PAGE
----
Sunday, February 26, 2017

Boards, boards, boards...but everything sure does look nice!

Things are moving along nicely for the energy monitor, and I've had a lot of fun designing boards for everything. As soon as I can get everything stuffed, I'll probably pull the old wireless sensors off the wall and put the new boxes in. 

The multivolt expansion boards came back from the manufacturer, and are ready to be stuffed. I have the jacks onboard, but nothing else - the LEDs, power conditioning, and input connectors will have to wait until I have more time.

Here's the family, in various states of assembly...

A couple of things to note, I decided to use some TO-92 heatsinks I'd collected over the years as a heat collector. That is, the DS18x20 in the upper left (sorry, black on black is hard to see...) now has a heatsink on it. Instead of getting rid of heat, it should get more surface area exposed to the air and hopefully provide a more accurate temperature measurement.

Second, and this is entirely my fault, the parts I ordered were not DS18S20, as claimed by the vendor, but DS18B20, which won't work at all if your device is expecting an older part. I ordered them, was told they were correct, and set them aside (without checking) until far too late. While some of the special-purpose embedded devices I use can't see them, I'm lucky that my chosen control board for this system has no problem with them. I learned my lesson: Always check your parts on arrival!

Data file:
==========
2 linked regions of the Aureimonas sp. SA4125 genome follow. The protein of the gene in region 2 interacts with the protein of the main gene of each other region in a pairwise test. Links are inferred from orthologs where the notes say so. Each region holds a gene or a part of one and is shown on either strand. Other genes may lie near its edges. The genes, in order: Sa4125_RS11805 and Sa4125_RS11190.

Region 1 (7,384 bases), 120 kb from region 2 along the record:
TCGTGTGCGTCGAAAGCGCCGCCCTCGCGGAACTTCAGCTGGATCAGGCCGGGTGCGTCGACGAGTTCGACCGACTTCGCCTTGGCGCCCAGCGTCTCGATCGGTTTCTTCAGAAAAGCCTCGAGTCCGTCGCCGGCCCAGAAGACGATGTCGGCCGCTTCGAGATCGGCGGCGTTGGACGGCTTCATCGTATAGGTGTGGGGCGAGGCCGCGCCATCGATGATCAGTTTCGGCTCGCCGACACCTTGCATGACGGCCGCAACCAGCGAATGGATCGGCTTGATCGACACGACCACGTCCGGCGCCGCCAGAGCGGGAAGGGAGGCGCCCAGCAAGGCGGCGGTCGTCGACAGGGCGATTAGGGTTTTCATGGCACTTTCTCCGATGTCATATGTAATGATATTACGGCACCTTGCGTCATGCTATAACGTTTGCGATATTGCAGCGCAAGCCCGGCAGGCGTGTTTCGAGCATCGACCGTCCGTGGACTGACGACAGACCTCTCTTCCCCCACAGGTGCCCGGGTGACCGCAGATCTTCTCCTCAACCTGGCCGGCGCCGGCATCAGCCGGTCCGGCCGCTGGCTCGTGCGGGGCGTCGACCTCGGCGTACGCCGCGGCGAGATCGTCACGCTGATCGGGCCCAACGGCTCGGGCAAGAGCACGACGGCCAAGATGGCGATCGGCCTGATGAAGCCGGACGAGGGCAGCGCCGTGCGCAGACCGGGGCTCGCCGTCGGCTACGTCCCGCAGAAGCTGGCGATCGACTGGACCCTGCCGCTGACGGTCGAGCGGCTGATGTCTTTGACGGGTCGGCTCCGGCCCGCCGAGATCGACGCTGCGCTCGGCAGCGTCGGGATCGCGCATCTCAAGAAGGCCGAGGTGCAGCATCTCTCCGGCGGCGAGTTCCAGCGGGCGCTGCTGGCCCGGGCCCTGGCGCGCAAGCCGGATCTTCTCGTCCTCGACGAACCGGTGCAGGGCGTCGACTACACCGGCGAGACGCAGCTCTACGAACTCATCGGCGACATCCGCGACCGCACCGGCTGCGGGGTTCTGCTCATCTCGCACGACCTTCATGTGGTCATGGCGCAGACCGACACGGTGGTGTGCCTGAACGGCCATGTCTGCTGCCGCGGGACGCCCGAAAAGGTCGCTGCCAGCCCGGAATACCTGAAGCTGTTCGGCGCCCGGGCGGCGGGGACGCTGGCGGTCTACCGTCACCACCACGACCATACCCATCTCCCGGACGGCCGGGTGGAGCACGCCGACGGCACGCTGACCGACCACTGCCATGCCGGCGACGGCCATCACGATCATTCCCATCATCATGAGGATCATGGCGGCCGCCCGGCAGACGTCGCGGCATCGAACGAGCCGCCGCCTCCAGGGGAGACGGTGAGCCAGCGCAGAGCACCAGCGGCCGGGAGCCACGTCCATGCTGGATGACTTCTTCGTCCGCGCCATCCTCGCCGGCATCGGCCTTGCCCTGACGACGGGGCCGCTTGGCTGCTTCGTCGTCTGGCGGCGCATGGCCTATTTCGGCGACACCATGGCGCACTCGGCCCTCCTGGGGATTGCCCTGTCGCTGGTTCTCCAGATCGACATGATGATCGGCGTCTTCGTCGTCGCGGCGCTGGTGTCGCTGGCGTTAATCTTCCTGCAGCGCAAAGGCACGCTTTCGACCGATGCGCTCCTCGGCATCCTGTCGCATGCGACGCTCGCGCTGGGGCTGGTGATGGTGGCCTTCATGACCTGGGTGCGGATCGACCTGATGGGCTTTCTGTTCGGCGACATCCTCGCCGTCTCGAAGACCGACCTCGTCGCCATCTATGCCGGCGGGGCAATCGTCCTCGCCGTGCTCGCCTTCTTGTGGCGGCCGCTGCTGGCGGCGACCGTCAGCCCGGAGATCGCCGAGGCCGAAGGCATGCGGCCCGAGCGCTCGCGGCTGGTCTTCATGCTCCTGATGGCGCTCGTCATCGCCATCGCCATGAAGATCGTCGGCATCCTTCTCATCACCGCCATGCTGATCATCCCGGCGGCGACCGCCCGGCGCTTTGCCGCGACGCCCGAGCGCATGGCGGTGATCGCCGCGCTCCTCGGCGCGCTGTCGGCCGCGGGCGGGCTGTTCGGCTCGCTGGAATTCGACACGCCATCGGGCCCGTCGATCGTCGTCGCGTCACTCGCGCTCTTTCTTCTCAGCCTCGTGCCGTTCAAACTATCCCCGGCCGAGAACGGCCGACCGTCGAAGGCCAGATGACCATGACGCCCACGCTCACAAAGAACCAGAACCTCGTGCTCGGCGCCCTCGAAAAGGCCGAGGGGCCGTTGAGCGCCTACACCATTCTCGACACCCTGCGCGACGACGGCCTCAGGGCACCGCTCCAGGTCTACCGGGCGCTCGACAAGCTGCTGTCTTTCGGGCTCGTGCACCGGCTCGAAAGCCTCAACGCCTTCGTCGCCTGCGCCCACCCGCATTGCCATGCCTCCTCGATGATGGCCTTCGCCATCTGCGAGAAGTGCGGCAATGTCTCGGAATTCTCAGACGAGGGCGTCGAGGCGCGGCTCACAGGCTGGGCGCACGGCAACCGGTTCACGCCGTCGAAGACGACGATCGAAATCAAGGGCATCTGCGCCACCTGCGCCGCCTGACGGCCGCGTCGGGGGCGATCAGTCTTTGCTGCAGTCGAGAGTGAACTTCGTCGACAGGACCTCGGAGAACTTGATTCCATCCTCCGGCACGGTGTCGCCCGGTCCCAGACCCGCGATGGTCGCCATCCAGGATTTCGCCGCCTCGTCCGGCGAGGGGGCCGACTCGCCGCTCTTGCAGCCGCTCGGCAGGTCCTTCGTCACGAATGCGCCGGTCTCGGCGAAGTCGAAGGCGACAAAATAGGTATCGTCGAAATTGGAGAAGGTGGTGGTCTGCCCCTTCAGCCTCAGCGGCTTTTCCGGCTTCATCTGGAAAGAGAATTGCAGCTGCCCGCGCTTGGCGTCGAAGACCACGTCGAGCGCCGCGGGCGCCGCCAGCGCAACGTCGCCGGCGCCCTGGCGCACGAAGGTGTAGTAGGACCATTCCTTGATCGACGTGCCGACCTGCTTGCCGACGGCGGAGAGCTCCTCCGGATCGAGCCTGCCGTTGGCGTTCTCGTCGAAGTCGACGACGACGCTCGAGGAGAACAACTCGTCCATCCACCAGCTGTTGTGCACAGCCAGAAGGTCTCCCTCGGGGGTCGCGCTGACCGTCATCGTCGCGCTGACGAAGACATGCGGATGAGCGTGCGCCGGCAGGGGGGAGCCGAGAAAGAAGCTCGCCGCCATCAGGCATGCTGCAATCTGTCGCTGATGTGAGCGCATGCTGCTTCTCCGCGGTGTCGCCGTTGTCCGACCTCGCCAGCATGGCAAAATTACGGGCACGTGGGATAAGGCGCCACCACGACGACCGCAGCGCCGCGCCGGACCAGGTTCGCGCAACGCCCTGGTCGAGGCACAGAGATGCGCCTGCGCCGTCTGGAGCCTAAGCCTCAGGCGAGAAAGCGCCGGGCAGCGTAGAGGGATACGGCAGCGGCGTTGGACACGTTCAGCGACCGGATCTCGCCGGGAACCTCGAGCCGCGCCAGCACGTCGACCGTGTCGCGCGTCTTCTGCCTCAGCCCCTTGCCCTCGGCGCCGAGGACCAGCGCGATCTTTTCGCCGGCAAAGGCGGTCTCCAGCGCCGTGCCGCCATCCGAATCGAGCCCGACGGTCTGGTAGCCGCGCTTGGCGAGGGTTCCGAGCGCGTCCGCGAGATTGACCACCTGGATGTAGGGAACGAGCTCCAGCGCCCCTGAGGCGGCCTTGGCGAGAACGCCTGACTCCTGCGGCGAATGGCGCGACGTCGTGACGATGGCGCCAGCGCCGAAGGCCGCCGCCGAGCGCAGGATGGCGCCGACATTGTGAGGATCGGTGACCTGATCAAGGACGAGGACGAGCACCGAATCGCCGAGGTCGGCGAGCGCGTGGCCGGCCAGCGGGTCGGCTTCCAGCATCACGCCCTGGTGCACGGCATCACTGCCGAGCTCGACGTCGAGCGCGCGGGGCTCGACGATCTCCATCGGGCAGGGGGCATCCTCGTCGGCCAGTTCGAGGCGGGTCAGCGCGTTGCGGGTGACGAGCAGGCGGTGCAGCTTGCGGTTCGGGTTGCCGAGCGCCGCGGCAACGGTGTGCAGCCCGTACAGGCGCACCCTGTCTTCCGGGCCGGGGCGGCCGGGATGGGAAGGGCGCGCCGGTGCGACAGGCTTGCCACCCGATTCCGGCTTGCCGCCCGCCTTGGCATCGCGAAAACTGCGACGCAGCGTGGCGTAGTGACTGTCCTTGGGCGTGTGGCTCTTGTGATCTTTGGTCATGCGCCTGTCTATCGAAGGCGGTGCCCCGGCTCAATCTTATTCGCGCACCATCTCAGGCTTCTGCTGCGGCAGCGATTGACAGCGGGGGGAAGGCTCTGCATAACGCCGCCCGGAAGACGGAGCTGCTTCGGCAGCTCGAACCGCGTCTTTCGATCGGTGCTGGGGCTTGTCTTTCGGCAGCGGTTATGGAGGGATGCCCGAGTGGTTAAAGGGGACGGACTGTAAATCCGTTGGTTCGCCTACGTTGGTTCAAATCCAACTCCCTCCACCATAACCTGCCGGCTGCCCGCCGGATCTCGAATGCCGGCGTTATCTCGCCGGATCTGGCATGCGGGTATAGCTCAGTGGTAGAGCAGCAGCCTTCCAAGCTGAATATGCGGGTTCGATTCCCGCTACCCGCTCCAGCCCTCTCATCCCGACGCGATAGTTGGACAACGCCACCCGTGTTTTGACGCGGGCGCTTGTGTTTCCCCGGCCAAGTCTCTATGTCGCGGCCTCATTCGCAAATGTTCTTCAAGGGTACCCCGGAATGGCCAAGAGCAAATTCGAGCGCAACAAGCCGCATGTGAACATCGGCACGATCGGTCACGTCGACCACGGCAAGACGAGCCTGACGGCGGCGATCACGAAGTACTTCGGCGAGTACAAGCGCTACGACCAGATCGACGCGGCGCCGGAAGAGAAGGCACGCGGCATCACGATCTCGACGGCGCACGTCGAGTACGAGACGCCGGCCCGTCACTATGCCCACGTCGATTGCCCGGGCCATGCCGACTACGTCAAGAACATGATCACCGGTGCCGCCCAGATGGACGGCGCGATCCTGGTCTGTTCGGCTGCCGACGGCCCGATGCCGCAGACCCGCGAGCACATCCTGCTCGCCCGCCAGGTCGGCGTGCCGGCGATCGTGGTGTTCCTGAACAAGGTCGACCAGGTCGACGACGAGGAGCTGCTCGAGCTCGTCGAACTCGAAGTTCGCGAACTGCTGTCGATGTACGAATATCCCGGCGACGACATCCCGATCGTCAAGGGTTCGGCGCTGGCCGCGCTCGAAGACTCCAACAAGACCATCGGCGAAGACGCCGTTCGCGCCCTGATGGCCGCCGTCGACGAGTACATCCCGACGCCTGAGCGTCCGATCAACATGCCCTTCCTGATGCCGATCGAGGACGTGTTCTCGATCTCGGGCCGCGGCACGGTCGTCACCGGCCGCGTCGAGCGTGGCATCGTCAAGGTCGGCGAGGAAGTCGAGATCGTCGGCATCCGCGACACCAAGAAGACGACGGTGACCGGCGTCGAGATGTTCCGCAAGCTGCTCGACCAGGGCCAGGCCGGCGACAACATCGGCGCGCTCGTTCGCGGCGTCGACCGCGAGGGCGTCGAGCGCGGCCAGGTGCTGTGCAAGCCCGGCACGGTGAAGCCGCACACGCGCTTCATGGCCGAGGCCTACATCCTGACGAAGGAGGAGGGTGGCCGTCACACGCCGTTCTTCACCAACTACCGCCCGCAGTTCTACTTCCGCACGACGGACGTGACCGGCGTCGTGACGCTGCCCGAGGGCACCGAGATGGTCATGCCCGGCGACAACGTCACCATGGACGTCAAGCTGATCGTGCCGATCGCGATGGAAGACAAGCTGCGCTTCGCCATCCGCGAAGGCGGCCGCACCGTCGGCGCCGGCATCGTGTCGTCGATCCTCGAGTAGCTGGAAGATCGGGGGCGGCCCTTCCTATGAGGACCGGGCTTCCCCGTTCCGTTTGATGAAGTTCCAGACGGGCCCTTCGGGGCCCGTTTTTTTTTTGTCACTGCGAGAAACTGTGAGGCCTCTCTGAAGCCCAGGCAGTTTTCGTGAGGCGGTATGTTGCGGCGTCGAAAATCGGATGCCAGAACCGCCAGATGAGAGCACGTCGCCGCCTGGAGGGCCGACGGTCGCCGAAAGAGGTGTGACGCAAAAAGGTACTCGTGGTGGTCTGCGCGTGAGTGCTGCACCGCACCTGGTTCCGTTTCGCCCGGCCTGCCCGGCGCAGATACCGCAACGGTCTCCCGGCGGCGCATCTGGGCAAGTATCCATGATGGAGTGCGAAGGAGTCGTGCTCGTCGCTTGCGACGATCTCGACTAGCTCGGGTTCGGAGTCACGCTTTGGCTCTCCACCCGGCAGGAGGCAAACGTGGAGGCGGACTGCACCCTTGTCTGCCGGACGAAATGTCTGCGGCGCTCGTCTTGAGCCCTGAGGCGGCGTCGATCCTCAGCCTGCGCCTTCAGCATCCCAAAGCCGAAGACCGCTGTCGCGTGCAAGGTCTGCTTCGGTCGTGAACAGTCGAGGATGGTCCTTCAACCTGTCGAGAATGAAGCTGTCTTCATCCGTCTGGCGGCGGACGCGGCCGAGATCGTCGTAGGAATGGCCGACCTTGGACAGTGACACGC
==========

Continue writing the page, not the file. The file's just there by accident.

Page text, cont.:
Last, but not least, as the loop expansion boards seem to work, I'm going to beef up the V+ tracks and send them off to have a production run made. I've seen a lot of board houses that can run 100 units for about $120, and use special color and masks to boot. Probably should order a  sample run first, though...

Tuesday, February 7, 2017

The one-wire-loop expansion board.

Yesterday evening, I received my generic expansion board (The One-Wire-Loop) back from OSHPark, and everything looks good. While I had originally planned this as a one-wire board, I figure it can work equally as well for any low-speed data, like serial or I2C.